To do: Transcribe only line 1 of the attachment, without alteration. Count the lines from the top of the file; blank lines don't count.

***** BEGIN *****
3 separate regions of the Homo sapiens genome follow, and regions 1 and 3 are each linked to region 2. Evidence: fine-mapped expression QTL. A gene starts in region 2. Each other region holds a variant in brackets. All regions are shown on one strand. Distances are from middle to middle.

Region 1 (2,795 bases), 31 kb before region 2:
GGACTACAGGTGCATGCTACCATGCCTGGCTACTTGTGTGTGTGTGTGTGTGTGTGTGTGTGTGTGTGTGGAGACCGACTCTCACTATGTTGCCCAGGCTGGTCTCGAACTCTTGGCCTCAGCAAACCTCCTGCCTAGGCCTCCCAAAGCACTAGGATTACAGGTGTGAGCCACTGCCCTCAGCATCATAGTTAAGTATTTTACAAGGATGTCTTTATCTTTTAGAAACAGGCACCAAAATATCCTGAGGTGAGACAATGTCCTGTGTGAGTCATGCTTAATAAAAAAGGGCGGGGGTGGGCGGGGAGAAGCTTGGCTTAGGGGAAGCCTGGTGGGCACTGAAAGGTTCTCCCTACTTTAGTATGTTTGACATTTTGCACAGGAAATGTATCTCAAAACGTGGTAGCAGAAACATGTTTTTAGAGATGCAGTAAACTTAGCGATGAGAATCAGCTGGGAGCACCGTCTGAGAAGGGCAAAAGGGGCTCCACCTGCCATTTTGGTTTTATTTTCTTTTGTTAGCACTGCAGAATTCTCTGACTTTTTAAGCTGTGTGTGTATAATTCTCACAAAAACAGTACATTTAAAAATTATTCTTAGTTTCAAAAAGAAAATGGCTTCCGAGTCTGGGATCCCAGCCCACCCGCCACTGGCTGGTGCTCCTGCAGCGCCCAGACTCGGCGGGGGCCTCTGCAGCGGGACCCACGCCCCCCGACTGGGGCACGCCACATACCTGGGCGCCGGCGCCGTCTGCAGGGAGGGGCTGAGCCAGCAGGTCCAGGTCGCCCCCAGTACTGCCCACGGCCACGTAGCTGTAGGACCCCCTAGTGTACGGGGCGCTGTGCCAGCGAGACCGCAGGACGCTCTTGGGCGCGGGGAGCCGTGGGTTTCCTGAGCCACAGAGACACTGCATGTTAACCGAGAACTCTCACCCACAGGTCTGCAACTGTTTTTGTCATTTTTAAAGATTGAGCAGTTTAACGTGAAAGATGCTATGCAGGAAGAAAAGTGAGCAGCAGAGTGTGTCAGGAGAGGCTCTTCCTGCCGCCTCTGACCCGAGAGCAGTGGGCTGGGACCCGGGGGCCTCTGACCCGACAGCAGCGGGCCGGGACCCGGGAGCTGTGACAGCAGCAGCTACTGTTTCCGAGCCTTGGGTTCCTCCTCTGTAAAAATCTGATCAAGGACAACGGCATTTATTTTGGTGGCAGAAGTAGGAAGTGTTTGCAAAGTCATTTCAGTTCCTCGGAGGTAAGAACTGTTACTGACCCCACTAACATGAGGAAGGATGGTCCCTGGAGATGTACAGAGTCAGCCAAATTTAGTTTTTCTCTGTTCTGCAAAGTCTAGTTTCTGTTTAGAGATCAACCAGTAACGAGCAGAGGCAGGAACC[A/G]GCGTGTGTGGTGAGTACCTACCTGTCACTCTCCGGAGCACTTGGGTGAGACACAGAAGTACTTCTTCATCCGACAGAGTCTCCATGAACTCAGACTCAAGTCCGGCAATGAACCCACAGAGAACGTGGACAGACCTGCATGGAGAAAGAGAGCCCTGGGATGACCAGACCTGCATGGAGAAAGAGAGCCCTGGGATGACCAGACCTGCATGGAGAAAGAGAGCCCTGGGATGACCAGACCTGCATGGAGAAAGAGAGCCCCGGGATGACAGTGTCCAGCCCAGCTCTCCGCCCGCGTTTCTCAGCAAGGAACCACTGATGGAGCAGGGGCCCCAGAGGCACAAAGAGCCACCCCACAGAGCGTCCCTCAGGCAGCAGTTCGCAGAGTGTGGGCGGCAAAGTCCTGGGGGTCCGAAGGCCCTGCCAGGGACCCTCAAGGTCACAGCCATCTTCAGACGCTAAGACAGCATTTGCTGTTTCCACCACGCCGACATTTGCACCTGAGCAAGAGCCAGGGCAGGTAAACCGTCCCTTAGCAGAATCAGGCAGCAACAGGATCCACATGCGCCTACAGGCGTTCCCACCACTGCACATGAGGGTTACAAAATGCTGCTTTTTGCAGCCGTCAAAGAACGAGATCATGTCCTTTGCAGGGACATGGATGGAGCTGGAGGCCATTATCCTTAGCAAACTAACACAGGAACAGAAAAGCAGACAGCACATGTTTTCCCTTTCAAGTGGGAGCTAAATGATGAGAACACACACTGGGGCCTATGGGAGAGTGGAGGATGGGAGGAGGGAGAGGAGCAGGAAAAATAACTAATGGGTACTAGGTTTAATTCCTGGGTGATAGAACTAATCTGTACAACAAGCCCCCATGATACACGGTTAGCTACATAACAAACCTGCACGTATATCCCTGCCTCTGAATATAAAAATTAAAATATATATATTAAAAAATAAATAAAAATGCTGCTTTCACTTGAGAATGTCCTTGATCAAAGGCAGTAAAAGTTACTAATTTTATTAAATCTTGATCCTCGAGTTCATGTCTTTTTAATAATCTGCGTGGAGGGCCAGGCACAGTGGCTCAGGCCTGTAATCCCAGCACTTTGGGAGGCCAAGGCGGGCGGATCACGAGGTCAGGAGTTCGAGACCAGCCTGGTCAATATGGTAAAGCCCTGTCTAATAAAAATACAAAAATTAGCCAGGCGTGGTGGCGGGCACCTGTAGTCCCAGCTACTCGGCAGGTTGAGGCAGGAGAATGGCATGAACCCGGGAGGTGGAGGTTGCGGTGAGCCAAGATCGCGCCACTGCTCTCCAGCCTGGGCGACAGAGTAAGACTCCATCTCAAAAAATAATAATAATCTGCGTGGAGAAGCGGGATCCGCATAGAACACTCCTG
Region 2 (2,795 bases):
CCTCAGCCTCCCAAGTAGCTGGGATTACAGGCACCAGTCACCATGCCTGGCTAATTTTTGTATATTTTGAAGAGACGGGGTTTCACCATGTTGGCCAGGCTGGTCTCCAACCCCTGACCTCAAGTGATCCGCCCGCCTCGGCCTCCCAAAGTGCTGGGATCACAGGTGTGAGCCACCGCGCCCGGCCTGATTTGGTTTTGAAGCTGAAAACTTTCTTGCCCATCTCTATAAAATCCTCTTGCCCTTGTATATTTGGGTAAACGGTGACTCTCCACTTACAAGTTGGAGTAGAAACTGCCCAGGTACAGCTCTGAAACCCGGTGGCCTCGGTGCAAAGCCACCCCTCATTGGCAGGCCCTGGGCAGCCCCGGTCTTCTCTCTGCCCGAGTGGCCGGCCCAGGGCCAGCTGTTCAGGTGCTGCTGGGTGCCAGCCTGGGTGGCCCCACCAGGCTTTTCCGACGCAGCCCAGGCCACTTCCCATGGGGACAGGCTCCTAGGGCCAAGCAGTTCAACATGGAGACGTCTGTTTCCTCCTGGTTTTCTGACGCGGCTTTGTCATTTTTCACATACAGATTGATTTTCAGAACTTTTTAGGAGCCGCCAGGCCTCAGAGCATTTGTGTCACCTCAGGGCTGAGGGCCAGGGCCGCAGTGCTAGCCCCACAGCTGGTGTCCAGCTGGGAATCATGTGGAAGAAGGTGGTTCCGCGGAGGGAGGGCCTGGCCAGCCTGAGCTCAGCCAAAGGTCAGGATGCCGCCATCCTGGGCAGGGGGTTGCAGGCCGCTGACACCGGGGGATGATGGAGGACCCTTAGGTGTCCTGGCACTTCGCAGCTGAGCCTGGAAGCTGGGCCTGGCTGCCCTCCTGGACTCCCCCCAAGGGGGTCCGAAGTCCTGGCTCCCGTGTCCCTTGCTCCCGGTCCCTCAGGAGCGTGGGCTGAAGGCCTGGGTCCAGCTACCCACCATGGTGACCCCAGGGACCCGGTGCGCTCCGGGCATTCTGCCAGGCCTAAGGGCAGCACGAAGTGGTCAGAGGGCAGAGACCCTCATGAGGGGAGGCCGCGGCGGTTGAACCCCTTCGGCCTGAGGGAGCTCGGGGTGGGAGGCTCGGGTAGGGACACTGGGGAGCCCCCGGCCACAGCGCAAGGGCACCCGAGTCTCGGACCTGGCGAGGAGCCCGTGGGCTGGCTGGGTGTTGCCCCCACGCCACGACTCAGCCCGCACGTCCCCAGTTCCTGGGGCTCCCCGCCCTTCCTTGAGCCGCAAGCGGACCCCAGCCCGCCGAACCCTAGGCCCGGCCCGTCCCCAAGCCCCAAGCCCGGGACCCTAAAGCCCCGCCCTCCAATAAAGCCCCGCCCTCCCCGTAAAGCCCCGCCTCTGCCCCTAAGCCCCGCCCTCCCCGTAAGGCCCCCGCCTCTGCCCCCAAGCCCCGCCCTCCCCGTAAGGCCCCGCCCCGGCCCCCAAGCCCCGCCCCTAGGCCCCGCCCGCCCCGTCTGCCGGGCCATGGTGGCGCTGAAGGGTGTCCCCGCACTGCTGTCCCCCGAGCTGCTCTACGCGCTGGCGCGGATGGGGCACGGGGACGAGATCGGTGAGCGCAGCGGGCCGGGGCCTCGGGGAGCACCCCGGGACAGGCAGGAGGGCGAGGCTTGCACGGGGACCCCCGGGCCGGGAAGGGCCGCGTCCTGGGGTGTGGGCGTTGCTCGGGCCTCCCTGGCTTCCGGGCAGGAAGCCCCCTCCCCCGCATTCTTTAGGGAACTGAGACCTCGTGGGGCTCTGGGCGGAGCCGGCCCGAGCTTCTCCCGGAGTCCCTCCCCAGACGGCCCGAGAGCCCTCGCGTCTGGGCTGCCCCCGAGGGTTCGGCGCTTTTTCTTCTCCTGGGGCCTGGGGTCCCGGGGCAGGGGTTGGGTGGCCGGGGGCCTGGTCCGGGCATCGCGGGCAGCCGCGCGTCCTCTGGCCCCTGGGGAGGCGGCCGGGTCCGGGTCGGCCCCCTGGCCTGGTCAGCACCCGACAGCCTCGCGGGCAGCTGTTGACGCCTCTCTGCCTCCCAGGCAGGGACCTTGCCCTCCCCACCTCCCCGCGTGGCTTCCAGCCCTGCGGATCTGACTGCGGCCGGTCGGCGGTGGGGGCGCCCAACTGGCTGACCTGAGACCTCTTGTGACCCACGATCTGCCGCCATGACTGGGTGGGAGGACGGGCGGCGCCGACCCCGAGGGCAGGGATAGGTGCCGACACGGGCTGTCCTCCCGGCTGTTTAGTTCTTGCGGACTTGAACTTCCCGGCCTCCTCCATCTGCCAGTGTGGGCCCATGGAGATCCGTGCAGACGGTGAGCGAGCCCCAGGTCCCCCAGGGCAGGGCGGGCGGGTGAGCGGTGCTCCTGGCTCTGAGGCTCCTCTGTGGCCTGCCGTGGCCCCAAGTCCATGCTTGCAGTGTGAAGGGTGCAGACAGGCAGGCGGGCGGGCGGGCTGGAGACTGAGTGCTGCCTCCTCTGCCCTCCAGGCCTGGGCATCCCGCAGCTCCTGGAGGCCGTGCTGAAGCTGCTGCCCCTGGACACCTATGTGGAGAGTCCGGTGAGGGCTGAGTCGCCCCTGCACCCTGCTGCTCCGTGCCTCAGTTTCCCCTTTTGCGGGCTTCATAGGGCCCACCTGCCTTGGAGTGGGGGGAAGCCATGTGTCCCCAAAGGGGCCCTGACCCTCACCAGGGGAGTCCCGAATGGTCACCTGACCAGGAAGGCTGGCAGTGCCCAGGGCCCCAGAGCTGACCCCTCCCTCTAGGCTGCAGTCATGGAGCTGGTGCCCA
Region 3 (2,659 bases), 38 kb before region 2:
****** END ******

3 separate regions of the Homo sapiens genome follow, and regions 1 and 3 are each linked to region 2. Evidence: fine-mapped expression QTL. A gene starts in region 2. Each other region holds a variant in brackets. All regions are shown on one strand. Distances are from middle to middle.